Usually I conclude my season-ending blog series with a list of potential newcomers for next season, along with the qualities they could bring to the team. But this year is different because there is one name that stands above the fray.
Sure, Everett has players who we pretty much know will be added to the team next season, like defensemen Carter Cochrane and Jordan Wharrie. There’s players we know will be battling for roster spots, like goaltenders Nik Amundrud and Carter Hart. There’s talented Americans like Alec Mehr and Jake Durflinger, who would make the team should they choose to come, but are still pondering their NCAA options.
But the one player who really matters this offseason is Tyson Jost.
Jost will likely be the most important story of Everett’s offseason. Everett’s first-round pick in the 2013 bantam draft is about as good a prospect as it gets. He led the B.C. Major Midget League in scoring this season with 88 points in 36 games, setting a new league record by scoring 44 goals. He led the league in scoring again during the playoffs, notching nine goals and nine assists in seven games as his Okanagan Rockets claimed the league title. He’s led the Rockets to the Telus Cup, the Canadian’s midget national championship, for the first time in the Kelowna-based program’s history. I can’t think of any Everett prospect ever having a better season at the midget level.
But there’s no assurance Jost is coming to Everett.
Jost has not signed a WHL education contract with the Tips, meaning he’s still eligible to play for an NCAA team. He appeared in three games for the Penticton Vees of the BCHL, a team that’s become an NCAA factory. It would seem he’s giving serious consideration to the NCAA route.
It’s not just that Jost is a top prospect who’s uncommitted — Everett’s had plenty of big-name talents who never reported. But the Tips expended a huge resource on Jost by selecting him with the seventh-overall pick last year. First-round bantam picks are precious commodities that need to be used well if teams want to have success, because these are the players most likely to develop into stars. Jost, being a Canadian rather than an American, would have been seen as less of an NCAA risk. I doubt Everett felt much danger when it selected Jost, or else the Tips wouldn’t have selected high-risk, high-reward American Patrick Khodorenko in the second round.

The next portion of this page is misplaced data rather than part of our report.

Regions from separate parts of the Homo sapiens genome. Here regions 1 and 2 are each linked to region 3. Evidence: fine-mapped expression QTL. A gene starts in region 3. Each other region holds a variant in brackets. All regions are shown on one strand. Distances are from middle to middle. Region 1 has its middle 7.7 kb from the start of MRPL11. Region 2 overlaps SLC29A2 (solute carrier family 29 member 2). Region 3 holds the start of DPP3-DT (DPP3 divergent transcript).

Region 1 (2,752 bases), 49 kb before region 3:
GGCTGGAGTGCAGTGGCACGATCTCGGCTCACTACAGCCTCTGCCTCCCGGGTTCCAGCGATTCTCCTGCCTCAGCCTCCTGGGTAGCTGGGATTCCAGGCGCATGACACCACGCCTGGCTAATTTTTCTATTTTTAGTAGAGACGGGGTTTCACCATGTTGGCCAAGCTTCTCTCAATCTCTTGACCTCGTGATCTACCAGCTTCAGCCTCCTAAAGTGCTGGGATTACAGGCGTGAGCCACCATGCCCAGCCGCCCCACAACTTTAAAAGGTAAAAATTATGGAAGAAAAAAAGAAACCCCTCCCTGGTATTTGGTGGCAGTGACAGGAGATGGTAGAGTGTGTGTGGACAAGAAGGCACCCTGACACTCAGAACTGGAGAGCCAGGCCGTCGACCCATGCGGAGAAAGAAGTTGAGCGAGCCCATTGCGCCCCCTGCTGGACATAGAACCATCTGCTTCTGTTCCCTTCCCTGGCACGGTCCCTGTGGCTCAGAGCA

And Jost is exactly what Everett needs, too. The Tips could use an infusion of elite offensive talent. Jost as a 16-year-old won’t be expected to replace what Everett lost from the graduation of leading scorer Joshua Winquist. But he would help ease the pain of that loss, and he would have the potential to be a major impact player in the future, perhaps helping lure some of the other elite talents on the protected list who are on the fence, such as U.S. National Team Development Program players Khodorenko and Auston Matthews.
Everett has never had any drama with recruiting its top pick in the bantam draft (Seth Jones was a first rounder, but was selected after Nick Walters in 2009). But Jost could very well provide Everett’s biggest bit of drama this offseason.
Well, that concludes another year of season-ending blog posts. Hopefully they proved insightful and entertaining. The end of the series brings an end to daily updates on the blog, at least until training camp approaches in August. However, there’s always things that happen in the offseason, and those happenings will be catalogued on the blog. In addition to Jost, there’s the bantam draft on May 1, the NHL draft on June 27-28, and the import draft sometime that following week (Everett will again have Mirco Mueller privileges). So make sure you check in once in a while during the offseason. Otherwise, have a great summer, and I’ll see you at training camp.